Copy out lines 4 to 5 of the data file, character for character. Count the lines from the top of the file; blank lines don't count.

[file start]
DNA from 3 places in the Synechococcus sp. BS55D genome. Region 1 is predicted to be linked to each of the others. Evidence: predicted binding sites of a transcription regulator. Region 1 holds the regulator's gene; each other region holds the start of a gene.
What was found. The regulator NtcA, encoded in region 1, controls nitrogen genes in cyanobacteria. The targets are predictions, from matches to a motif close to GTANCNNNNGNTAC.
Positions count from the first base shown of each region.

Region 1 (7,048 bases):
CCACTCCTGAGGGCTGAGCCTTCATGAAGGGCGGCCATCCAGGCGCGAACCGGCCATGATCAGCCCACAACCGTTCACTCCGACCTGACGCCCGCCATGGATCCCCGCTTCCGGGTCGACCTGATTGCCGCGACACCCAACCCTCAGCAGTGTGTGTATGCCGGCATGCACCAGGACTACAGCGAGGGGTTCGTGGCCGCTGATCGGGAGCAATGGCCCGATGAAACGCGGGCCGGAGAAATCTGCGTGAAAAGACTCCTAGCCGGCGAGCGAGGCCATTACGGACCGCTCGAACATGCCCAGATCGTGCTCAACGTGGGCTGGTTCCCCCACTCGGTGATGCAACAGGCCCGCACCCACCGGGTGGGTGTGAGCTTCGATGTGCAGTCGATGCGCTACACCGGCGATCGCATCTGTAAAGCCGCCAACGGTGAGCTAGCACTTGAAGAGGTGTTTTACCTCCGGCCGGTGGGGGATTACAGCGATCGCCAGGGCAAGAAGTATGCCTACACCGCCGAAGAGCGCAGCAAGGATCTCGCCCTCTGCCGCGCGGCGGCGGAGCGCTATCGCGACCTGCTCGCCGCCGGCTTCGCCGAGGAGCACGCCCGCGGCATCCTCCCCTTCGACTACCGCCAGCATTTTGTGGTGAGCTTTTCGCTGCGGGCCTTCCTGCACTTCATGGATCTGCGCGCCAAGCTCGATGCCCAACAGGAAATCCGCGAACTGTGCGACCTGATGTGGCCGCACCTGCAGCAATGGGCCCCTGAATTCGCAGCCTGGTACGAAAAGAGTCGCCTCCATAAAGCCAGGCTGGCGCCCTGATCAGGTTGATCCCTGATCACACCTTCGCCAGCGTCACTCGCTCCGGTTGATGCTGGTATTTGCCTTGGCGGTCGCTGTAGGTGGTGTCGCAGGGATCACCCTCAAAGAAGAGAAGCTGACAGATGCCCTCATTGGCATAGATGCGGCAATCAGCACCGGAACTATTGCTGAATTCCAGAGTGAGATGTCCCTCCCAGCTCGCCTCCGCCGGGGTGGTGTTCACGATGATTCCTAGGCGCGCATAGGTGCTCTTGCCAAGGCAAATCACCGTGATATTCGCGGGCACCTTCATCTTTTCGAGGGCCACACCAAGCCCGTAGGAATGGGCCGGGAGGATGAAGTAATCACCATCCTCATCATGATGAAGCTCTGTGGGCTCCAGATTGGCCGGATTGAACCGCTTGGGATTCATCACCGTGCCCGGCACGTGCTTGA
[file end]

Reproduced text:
Region 1 (7,048 bases):
CCACTCCTGAGGGCTGAGCCTTCATGAAGGGCGGCCATCCAGGCGCGAACCGGCCATGATCAGCCCACAACCGTTCACTCCGACCTGACGCCCGCCATGGATCCCCGCTTCCGGGTCGACCTGATTGCCGCGACACCCAACCCTCAGCAGTGTGTGTATGCCGGCATGCACCAGGACTACAGCGAGGGGTTCGTGGCCGCTGATCGGGAGCAATGGCCCGATGAAACGCGGGCCGGAGAAATCTGCGTGAAAAGACTCCTAGCCGGCGAGCGAGGCCATTACGGACCGCTCGAACATGCCCAGATCGTGCTCAACGTGGGCTGGTTCCCCCACTCGGTGATGCAACAGGCCCGCACCCACCGGGTGGGTGTGAGCTTCGATGTGCAGTCGATGCGCTACACCGGCGATCGCATCTGTAAAGCCGCCAACGGTGAGCTAGCACTTGAAGAGGTGTTTTACCTCCGGCCGGTGGGGGATTACAGCGATCGCCAGGGCAAGAAGTATGCCTACACCGCCGAAGAGCGCAGCAAGGATCTCGCCCTCTGCCGCGCGGCGGCGGAGCGCTATCGCGACCTGCTCGCCGCCGGCTTCGCCGAGGAGCACGCCCGCGGCATCCTCCCCTTCGACTACCGCCAGCATTTTGTGGTGAGCTTTTCGCTGCGGGCCTTCCTGCACTTCATGGATCTGCGCGCCAAGCTCGATGCCCAACAGGAAATCCGCGAACTGTGCGACCTGATGTGGCCGCACCTGCAGCAATGGGCCCCTGAATTCGCAGCCTGGTACGAAAAGAGTCGCCTCCATAAAGCCAGGCTGGCGCCCTGATCAGGTTGATCCCTGATCACACCTTCGCCAGCGTCACTCGCTCCGGTTGATGCTGGTATTTGCCTTGGCGGTCGCTGTAGGTGGTGTCGCAGGGATCACCCTCAAAGAAGAGAAGCTGACAGATGCCCTCATTGGCATAGATGCGGCAATCAGCACCGGAACTATTGCTGAATTCCAGAGTGAGATGTCCCTCCCAGCTCGCCTCCGCCGGGGTGGTGTTCACGATGATTCCTAGGCGCGCATAGGTGCTCTTGCCAAGGCAAATCACCGTGATATTCGCGGGCACCTTCATCTTTTCGAGGGCCACACCAAGCCCGTAGGAATGGGCCGGGAGGATGAAGTAATCACCATCCTCATCATGATGAAGCTCTGTGGGCTCCAGATTGGCCGGATTGAACCGCTTGGGATTCATCACCGTGCCCGGCACGTGCTTGA